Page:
Thomas Alva Edison ( 1847 – 1931) was an American inventor, scientist, and businessman. Edison is considered one of the most prolific inventors in history, holding more than a thousand U.S. patents in his name, as well as many patents in the United Kingdom, France, and Germany. He is credited with numerous inventions that contributed to mass communication and, telecommunications. His advanced work in these fields was an outgrowth of his early career as a telegraph operator.
He developed many devices that greatly influenced life around the world, including:
The phonograph, The first great invention developed by Edison was the tin foil phonograph. While working to improve the efficiency of a telegraph transmitter, he noted that the tape of the machine gave off a noise resembling spoken words when played at a high speed. This caused him to wonder if he could record a telephone message. He began experimenting with the diaphragm of a telephone receiver by attaching a needle to it. He reasoned that the needle could prick paper tape to record a message. His experiments led him to try a stylus on a tinfoil cylinder, which, to his great surprise, played back the short message he recorded, “Mary had a little lamb.”
The word phonograph was the trade name for Edison’s device, which played cylinders rather than discs. The machine had two needles: one for recording and one for playback. When you spoke into the mouthpiece, the sound vibrations of your voice would be indented onto the cylinder by the recording needle. This cylinder phonograph was the first machine that could record and reproduce sound created a sensation and brought Edison international fame.
Carbon telephone transmitter, In 1877–1878, Edison invented and developed the carbon microphone used in all telephones along with the Bell receiver until the 1980s. The carbon microphone was also used in radio broadcasting and public address work through the 1920s.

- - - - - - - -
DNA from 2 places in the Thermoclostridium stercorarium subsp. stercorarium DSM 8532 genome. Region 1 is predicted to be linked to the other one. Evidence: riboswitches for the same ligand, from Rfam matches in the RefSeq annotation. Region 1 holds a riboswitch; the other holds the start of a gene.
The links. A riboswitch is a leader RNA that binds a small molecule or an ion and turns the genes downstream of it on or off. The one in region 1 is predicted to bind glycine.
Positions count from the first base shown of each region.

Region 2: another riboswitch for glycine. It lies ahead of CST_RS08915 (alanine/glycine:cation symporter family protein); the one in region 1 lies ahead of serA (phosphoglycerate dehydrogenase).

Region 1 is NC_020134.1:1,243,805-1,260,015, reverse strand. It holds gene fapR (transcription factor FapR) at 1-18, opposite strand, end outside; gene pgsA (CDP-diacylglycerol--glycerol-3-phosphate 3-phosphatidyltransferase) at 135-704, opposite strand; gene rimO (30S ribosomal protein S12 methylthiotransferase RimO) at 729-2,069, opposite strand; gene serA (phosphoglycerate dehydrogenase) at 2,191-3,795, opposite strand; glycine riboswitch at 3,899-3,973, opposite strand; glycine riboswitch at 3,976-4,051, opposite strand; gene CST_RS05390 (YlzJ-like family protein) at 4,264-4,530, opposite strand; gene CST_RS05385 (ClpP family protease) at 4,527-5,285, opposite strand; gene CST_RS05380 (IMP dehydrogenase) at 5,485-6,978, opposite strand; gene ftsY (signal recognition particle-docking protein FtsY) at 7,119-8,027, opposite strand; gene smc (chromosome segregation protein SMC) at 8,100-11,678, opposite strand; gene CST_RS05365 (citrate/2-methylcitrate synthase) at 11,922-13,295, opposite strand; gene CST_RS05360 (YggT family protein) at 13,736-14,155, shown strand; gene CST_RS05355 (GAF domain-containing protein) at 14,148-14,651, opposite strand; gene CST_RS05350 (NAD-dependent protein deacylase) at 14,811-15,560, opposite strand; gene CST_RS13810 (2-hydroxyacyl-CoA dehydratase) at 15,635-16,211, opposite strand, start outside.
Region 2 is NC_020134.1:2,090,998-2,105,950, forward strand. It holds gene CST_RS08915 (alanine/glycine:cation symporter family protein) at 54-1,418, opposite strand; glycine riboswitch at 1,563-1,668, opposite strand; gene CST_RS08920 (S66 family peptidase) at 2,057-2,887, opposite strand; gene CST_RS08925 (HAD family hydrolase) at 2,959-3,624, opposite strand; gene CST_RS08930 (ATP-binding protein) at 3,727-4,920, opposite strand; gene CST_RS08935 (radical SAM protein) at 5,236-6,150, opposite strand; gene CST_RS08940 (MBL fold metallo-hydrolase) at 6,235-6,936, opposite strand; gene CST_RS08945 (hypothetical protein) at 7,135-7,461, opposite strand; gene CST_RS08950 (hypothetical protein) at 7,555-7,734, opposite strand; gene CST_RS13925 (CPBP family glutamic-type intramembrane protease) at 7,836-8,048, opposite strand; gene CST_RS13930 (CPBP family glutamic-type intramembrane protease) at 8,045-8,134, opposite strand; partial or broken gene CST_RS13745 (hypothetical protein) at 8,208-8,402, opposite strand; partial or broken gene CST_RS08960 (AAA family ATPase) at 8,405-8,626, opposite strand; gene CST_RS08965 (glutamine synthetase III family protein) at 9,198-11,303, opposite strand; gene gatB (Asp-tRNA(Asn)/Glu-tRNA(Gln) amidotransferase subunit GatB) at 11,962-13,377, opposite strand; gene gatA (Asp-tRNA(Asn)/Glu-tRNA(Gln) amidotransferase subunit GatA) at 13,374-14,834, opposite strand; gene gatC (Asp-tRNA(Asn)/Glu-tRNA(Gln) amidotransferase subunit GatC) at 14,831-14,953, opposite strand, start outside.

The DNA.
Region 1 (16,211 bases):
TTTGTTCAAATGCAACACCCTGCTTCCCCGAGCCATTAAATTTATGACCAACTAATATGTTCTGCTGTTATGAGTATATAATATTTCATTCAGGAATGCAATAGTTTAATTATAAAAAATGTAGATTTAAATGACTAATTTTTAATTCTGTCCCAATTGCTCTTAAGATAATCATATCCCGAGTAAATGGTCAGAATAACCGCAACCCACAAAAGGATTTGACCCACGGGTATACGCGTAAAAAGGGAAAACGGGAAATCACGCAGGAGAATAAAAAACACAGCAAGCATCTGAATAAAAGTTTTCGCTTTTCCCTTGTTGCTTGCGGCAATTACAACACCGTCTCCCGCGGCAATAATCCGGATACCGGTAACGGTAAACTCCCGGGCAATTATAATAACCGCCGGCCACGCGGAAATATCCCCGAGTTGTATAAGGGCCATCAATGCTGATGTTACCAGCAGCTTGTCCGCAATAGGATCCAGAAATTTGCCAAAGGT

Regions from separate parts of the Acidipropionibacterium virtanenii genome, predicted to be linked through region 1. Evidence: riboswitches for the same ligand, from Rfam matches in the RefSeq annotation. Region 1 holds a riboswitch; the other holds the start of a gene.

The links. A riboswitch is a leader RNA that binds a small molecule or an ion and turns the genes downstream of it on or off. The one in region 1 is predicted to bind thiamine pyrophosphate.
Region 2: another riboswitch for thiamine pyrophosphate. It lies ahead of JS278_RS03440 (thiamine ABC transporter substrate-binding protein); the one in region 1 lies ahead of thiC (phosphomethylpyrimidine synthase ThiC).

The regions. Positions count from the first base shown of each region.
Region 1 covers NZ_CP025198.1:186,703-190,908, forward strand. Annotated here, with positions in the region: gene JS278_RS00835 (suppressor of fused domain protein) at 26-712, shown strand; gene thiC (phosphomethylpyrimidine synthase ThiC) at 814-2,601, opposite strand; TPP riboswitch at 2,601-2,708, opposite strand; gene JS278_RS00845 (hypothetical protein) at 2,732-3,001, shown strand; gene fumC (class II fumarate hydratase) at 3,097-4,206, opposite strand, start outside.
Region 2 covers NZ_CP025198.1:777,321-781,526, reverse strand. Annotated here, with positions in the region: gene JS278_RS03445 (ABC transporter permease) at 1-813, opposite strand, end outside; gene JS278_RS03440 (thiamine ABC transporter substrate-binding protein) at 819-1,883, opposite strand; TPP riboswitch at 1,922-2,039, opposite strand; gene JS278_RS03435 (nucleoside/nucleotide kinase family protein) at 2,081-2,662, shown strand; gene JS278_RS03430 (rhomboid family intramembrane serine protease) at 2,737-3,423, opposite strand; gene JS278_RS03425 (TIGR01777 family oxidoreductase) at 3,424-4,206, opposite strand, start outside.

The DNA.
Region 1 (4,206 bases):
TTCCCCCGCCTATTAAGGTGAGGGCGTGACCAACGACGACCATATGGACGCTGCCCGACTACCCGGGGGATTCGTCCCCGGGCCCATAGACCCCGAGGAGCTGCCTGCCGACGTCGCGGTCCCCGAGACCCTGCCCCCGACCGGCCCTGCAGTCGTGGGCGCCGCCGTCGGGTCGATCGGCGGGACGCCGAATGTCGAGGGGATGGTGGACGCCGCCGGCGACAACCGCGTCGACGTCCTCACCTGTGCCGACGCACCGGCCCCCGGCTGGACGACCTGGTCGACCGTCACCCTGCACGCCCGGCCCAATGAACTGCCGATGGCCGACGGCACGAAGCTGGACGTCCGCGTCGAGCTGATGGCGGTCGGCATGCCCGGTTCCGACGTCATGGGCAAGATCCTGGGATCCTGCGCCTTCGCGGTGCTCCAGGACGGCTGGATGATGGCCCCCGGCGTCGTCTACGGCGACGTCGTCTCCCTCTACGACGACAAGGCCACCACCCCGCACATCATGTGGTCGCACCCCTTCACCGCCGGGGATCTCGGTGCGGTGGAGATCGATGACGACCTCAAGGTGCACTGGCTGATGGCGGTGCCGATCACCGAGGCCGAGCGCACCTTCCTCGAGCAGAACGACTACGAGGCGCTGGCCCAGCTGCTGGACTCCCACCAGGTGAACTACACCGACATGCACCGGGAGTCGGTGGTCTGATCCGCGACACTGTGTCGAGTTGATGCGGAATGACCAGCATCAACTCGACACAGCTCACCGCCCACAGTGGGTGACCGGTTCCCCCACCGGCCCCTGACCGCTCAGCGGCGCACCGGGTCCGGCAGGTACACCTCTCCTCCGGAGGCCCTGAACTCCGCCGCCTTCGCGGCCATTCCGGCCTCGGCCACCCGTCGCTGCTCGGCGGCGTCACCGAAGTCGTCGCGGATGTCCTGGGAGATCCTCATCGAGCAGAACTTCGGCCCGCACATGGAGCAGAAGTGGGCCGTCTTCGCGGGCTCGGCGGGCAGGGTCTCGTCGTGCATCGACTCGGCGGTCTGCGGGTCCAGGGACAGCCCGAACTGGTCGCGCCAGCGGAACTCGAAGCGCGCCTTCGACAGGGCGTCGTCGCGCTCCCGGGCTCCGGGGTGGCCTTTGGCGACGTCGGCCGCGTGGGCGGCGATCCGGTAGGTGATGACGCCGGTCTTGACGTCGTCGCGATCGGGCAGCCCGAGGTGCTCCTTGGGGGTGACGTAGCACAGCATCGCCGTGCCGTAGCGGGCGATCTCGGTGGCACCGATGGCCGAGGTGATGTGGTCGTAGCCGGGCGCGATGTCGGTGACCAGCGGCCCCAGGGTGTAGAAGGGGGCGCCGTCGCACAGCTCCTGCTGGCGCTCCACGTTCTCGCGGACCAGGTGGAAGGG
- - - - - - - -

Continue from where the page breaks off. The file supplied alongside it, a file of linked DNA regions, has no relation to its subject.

A long-lasting, practical electric light bulb, Edison is probably best remembered for his work with the light bulb, although he didn’t make the very first light bulb (that distinction goes to Humphry Davy), it was Edison and his team that found a filament that made the light bulb a practical technology. Early light bulbs required huge amounts of electricity and at best lasted only a couple hours. In 1879, using lower current electricity, a small carbonized filament, and an improved vacuum inside the globe, he was able to produce a reliable, long-lasting source of light.
The Kinetoscope and The moving Picture Machine, another Edison invention was the Kinetoscope, a box containing a strip of photographs. When one looked into the box while the strip was moved, the objects in the photos appeared to be moving. He later invented the Edison Moving Picture Machine, an early cinema projector.
Edison set up the first film studio in 1893 and there his assistant Charles Batchelor experimented with combining moving pictures and sound. The Edison Studio produced the first talking motion picture in 1912.
He also invented a mechanical vote recorder, a battery for an electric car, electrical power, recorded music and motion pictures. Edison originated the concept and implementation of electric-power generation and distribution to homes, businesses, and factories – a crucial development in the modern industrialized world.